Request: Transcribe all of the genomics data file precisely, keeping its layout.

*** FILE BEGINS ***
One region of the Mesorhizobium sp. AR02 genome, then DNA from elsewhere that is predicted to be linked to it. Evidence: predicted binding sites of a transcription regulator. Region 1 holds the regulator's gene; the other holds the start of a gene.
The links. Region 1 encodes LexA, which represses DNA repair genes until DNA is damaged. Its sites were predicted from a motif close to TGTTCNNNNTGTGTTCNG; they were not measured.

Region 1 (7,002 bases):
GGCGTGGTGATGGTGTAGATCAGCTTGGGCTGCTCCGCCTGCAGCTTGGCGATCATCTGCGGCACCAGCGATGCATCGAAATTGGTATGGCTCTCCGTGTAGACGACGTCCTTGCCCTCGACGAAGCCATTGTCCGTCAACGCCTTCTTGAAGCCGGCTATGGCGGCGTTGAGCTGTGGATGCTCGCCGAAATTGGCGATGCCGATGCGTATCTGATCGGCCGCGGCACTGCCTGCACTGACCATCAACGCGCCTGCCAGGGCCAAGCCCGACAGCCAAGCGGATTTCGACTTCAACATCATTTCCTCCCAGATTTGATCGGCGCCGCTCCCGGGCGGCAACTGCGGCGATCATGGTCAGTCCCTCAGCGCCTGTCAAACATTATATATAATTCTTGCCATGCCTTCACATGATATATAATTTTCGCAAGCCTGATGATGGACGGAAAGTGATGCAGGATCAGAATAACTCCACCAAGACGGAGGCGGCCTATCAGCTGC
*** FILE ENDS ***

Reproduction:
One region of the Mesorhizobium sp. AR02 genome, then DNA from elsewhere that is predicted to be linked to it. Evidence: predicted binding sites of a transcription regulator. Region 1 holds the regulator's gene; the other holds the start of a gene.
The links. Region 1 encodes LexA, which represses DNA repair genes until DNA is damaged. Its sites were predicted from a motif close to TGTTCNNNNTGTGTTCNG; they were not measured.

Region 1 (7,002 bases):
GGCGTGGTGATGGTGTAGATCAGCTTGGGCTGCTCCGCCTGCAGCTTGGCGATCATCTGCGGCACCAGCGATGCATCGAAATTGGTATGGCTCTCCGTGTAGACGACGTCCTTGCCCTCGACGAAGCCATTGTCCGTCAACGCCTTCTTGAAGCCGGCTATGGCGGCGTTGAGCTGTGGATGCTCGCCGAAATTGGCGATGCCGATGCGTATCTGATCGGCCGCGGCACTGCCTGCACTGACCATCAACGCGCCTGCCAGGGCCAAGCCCGACAGCCAAGCGGATTTCGACTTCAACATCATTTCCTCCCAGATTTGATCGGCGCCGCTCCCGGGCGGCAACTGCGGCGATCATGGTCAGTCCCTCAGCGCCTGTCAAACATTATATATAATTCTTGCCATGCCTTCACATGATATATAATTTTCGCAAGCCTGATGATGGACGGAAAGTGATGCAGGATCAGAATAACTCCACCAAGACGGAGGCGGCCTATCAGCTGC